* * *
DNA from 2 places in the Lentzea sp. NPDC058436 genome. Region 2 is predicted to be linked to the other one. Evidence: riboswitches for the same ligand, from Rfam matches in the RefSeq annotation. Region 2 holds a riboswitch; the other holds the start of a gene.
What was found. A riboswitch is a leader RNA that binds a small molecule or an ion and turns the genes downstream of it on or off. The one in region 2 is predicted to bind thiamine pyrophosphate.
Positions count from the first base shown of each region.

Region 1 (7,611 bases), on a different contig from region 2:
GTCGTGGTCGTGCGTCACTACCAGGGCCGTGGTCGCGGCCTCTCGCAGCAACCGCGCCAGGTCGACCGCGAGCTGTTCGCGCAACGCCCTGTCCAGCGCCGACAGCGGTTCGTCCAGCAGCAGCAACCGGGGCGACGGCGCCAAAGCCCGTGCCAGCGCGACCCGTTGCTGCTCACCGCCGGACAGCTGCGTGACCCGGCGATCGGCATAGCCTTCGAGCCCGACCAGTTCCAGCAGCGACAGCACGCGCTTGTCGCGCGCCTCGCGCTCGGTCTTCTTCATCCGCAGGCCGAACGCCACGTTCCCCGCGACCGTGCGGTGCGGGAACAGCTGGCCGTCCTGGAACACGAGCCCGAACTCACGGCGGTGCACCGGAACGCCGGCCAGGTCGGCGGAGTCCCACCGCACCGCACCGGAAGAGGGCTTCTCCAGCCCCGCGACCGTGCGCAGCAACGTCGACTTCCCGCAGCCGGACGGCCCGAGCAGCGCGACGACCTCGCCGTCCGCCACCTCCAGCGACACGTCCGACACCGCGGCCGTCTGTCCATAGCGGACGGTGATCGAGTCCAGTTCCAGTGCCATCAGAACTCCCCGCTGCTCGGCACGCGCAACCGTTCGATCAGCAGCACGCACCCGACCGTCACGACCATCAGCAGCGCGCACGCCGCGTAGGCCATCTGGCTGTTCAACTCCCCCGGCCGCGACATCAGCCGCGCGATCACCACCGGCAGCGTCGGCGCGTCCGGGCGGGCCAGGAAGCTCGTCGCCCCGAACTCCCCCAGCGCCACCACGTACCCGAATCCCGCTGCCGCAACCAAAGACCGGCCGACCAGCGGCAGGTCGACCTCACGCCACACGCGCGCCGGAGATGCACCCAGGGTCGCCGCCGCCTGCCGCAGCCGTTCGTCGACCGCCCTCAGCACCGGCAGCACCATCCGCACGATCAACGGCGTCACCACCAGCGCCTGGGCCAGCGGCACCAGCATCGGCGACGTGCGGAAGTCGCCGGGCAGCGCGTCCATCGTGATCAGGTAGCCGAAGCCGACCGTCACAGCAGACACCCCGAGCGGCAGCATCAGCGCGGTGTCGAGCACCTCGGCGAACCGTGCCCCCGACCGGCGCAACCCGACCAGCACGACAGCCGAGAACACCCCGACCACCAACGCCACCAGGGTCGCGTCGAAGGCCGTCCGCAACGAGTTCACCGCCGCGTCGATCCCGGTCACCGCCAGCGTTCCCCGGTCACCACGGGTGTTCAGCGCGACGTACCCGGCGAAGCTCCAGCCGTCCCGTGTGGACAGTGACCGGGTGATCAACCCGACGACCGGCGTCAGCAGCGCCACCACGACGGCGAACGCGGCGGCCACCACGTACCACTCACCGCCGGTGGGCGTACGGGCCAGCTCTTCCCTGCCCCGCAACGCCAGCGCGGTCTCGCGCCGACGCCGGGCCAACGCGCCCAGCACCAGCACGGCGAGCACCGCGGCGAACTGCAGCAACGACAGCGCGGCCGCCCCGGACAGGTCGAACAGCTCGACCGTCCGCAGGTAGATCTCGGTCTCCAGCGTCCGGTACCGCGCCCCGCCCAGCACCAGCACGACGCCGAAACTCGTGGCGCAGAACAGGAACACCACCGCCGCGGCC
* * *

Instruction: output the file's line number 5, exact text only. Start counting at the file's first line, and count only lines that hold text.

GTCGTGGTCGTGCGTCACTACCAGGGCCGTGGTCGCGGCCTCTCGCAGCAACCGCGCCAGGTCGACCGCGAGCTGTTCGCGCAACGCCCTGTCCAGCGCCGACAGCGGTTCGTCCAGCAGCAGCAACCGGGGCGACGGCGCCAAAGCCCGTGCCAGCGCGACCCGTTGCTGCTCACCGCCGGACAGCTGCGTGACCCGGCGATCGGCATAGCCTTCGAGCCCGACCAGTTCCAGCAGCGACAGCACGCGCTTGTCGCGCGCCTCGCGCTCGGTCTTCTTCATCCGCAGGCCGAACGCCACGTTCCCCGCGACCGTGCGGTGCGGGAACAGCTGGCCGTCCTGGAACACGAGCCCGAACTCACGGCGGTGCACCGGAACGCCGGCCAGGTCGGCGGAGTCCCACCGCACCGCACCGGAAGAGGGCTTCTCCAGCCCCGCGACCGTGCGCAGCAACGTCGACTTCCCGCAGCCGGACGGCCCGAGCAGCGCGACGACCTCGCCGTCCGCCACCTCCAGCGACACGTCCGACACCGCGGCCGTCTGTCCATAGCGGACGGTGATCGAGTCCAGTTCCAGTGCCATCAGAACTCCCCGCTGCTCGGCACGCGCAACCGTTCGATCAGCAGCACGCACCCGACCGTCACGACCATCAGCAGCGCGCACGCCGCGTAGGCCATCTGGCTGTTCAACTCCCCCGGCCGCGACATCAGCCGCGCGATCACCACCGGCAGCGTCGGCGCGTCCGGGCGGGCCAGGAAGCTCGTCGCCCCGAACTCCCCCAGCGCCACCACGTACCCGAATCCCGCTGCCGCAACCAAAGACCGGCCGACCAGCGGCAGGTCGACCTCACGCCACACGCGCGCCGGAGATGCACCCAGGGTCGCCGCCGCCTGCCGCAGCCGTTCGTCGACCGCCCTCAGCACCGGCAGCACCATCCGCACGATCAACGGCGTCACCACCAGCGCCTGGGCCAGCGGCACCAGCATCGGCGACGTGCGGAAGTCGCCGGGCAGCGCGTCCATCGTGATCAGGTAGCCGAAGCCGACCGTCACAGCAGACACCCCGAGCGGCAGCATCAGCGCGGTGTCGAGCACCTCGGCGAACCGTGCCCCCGACCGGCGCAACCCGACCAGCACGACAGCCGAGAACACCCCGACCACCAACGCCACCAGGGTCGCGTCGAAGGCCGTCCGCAACGAGTTCACCGCCGCGTCGATCCCGGTCACCGCCAGCGTTCCCCGGTCACCACGGGTGTTCAGCGCGACGTACCCGGCGAAGCTCCAGCCGTCCCGTGTGGACAGTGACCGGGTGATCAACCCGACGACCGGCGTCAGCAGCGCCACCACGACGGCGAACGCGGCGGCCACCACGTACCACTCACCGCCGGTGGGCGTACGGGCCAGCTCTTCCCTGCCCCGCAACGCCAGCGCGGTCTCGCGCCGACGCCGGGCCAACGCGCCCAGCACCAGCACGGCGAGCACCGCGGCGAACTGCAGCAACGACAGCGCGGCCGCCCCGGACAGGTCGAACAGCTCGACCGTCCGCAGGTAGATCTCGGTCTCCAGCGTCCGGTACCGCGCCCCGCCCAGCACCAGCACGACGCCGAAACTCGTGGCGCAGAACAGGAACACCACCGCCGCGGCC